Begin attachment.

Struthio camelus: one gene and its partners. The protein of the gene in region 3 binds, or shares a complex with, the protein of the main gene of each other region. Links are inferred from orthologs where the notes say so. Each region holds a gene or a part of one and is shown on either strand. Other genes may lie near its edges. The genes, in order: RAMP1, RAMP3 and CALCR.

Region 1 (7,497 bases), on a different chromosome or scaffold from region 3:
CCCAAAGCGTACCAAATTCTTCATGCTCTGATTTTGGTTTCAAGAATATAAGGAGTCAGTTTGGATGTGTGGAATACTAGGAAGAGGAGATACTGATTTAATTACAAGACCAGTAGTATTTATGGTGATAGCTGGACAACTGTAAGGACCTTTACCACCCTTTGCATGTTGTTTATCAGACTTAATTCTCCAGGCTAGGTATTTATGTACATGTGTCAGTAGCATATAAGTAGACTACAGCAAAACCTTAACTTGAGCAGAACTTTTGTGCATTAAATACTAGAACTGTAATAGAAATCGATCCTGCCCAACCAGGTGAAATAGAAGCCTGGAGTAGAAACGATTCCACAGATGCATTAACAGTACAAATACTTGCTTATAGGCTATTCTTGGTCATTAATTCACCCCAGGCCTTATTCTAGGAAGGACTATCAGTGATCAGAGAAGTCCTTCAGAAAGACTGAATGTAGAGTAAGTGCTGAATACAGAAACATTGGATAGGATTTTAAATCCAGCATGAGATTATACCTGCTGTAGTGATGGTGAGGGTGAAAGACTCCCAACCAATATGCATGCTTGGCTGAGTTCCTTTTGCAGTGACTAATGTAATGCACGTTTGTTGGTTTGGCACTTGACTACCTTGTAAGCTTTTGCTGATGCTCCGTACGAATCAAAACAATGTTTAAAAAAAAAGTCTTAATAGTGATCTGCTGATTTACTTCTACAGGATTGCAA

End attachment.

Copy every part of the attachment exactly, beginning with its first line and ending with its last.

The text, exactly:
Struthio camelus: one gene and its partners. The protein of the gene in region 3 binds, or shares a complex with, the protein of the main gene of each other region. Links are inferred from orthologs where the notes say so. Each region holds a gene or a part of one and is shown on either strand. Other genes may lie near its edges. The genes, in order: RAMP1, RAMP3 and CALCR.

Region 1 (7,497 bases), on a different chromosome or scaffold from region 3:
CCCAAAGCGTACCAAATTCTTCATGCTCTGATTTTGGTTTCAAGAATATAAGGAGTCAGTTTGGATGTGTGGAATACTAGGAAGAGGAGATACTGATTTAATTACAAGACCAGTAGTATTTATGGTGATAGCTGGACAACTGTAAGGACCTTTACCACCCTTTGCATGTTGTTTATCAGACTTAATTCTCCAGGCTAGGTATTTATGTACATGTGTCAGTAGCATATAAGTAGACTACAGCAAAACCTTAACTTGAGCAGAACTTTTGTGCATTAAATACTAGAACTGTAATAGAAATCGATCCTGCCCAACCAGGTGAAATAGAAGCCTGGAGTAGAAACGATTCCACAGATGCATTAACAGTACAAATACTTGCTTATAGGCTATTCTTGGTCATTAATTCACCCCAGGCCTTATTCTAGGAAGGACTATCAGTGATCAGAGAAGTCCTTCAGAAAGACTGAATGTAGAGTAAGTGCTGAATACAGAAACATTGGATAGGATTTTAAATCCAGCATGAGATTATACCTGCTGTAGTGATGGTGAGGGTGAAAGACTCCCAACCAATATGCATGCTTGGCTGAGTTCCTTTTGCAGTGACTAATGTAATGCACGTTTGTTGGTTTGGCACTTGACTACCTTGTAAGCTTTTGCTGATGCTCCGTACGAATCAAAACAATGTTTAAAAAAAAAGTCTTAATAGTGATCTGCTGATTTACTTCTACAGGATTGCAA